"During the first five years, we put ourselves on the map of German Neurosciences," says Professor Jochen Roeper. "We succeeded in our main focus to establish new collaborative research centers in the Neurosciences funded by the German Research Foundation. We hoped that the initial idea of bringing neuroscience together in the region would grow into something exciting and productive – and I'm pleased to say that this has happened. It is now time for us to initiate the next phase!"
Professor Jochen Roeper, Director of the Institute of Neurophysiology at Goethe University Frankfurt and current speaker of the Rhine-Main Neuroscience Network, is sitting in the courtyard of a youth hostel above the picturesque town of Oberwesel. The view over the Rhine is breathtaking, but it is little more than a sideshow attraction for those attending the three-day meeting. The first rmn² symposium was held here in 2010. And it is at this fourth Biennial Meeting that its future course is to be determined.
The history of a network
The first presentations have already been held. Professor Herbert Zimmerman of the Interdisciplinary Center for Neuroscience Frankfurt (ICNF) has just provided an historical overview on the background and history of the Rhine-Main Neuroscience Network. As a founder of both the rmn² network and its Frankfurt predecessor, he reminisced about the ups and downs of the Neurosciences in Frankfurt. In the 1990s, so Professor Zimmermann, a low point was reached, when important collaborative research centers (CRCs) were running out of steam and there seemed to be nothing new in sight.
Indeed, Mainz was going through a something similar phase at the same time. It took the arrival of Professors Frauke Zipp and Robert Nitsch to propose the idea of starting up a pioneering collaborative project beyond state borders – based on their successful Neurocure Initiative in Berlin. They proposed that various departments and institutes of the two universities should come together to form the Rhine-Main Neuroscience Network." Professor Robert Nitsch thought that the unleashed synergies would help us to grow substantially. It was for that reason that we decided to include the squared symbol in our name."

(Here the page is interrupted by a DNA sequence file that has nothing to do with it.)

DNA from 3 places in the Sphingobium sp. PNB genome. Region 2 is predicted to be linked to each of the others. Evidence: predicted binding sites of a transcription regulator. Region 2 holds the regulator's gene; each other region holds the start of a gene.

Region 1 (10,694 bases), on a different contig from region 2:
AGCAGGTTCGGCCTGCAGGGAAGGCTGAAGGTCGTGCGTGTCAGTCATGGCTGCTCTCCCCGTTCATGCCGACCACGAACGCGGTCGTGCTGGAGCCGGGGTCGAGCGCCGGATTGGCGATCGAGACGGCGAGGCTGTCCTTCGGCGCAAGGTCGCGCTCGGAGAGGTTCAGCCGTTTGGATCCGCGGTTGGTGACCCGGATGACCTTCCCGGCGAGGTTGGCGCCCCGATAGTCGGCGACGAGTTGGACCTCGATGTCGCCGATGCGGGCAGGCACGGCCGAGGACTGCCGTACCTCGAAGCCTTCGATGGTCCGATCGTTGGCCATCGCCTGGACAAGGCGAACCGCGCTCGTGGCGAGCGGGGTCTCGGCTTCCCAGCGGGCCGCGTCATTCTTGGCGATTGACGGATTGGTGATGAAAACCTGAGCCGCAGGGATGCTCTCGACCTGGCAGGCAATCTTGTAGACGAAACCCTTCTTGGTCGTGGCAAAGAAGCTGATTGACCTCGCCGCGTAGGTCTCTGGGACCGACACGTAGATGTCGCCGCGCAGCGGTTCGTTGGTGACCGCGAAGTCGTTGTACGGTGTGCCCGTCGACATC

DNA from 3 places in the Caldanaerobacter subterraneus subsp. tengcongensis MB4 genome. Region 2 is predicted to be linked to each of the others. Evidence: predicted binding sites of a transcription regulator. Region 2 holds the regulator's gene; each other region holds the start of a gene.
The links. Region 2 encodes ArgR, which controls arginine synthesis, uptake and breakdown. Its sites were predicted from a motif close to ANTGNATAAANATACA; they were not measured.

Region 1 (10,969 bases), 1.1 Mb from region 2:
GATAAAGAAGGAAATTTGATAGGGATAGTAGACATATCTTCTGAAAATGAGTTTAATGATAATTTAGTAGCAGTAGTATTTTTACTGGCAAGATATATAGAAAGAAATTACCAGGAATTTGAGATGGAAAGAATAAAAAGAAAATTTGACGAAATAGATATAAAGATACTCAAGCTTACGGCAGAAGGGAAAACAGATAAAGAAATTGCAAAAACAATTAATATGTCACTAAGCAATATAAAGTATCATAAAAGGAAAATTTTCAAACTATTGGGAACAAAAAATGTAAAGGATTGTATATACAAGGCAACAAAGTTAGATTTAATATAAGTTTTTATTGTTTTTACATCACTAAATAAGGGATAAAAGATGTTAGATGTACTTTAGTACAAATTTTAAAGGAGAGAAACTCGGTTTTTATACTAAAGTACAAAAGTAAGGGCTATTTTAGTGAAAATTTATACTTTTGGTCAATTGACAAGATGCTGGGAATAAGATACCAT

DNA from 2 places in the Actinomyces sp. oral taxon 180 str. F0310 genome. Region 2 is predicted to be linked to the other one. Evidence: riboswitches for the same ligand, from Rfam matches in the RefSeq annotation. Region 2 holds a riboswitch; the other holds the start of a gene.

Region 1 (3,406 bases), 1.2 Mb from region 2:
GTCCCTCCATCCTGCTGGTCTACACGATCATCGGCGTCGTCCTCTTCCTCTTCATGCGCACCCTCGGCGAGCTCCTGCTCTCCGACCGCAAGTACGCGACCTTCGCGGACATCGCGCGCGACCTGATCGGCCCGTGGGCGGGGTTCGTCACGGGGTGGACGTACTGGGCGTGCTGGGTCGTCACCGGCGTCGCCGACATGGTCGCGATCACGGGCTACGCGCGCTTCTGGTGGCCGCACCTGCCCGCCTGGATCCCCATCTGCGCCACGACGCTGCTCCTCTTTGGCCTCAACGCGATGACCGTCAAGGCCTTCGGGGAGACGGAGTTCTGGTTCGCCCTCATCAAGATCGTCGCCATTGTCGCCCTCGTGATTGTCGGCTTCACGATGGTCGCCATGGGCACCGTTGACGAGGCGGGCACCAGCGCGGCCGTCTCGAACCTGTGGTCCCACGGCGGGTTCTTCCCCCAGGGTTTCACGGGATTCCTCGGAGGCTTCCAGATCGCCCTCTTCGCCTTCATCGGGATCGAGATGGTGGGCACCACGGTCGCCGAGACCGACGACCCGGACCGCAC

The plan did work. In the network's brief history, it has already succeeded to establish three CRCs funded by the German Research Foundation (DFG). Today both the universities in Frankfurt and Mainz and their medical centers collaborate under the aegis of the rmn² network. Eight other partners are also involved, including three Max Planck Institutes.
Flexible and stable
As might be expected in view of its wide range of collaborations, the network is involved in many neuroscience-related fields. With an eye to the upcoming Excellence Strategy competition, however, Professor Jochen Roeper places the emphasis on the need for a unified overarching theme for rmn².
"Our brains are like ships on the high seas that need both to function and to be repaired at the same time without ever docking in a safe harbor. So, how does this highly complex organ cope? How do neuronal networks manage to be both stable and flexible at the same time, to maintain function but also change and learn while constantly replacing all parts and even defend themselves against aging and disease? Moreover, these aspects need to be considered at many levels and various scales of resolution. For example, how do certain neurons decide to use their genome in a selective manner? How do nerve cells combine to form multiple local networks? And how do these microcircuits interact over long distances connected by nerve fibers to create higher brain functions?"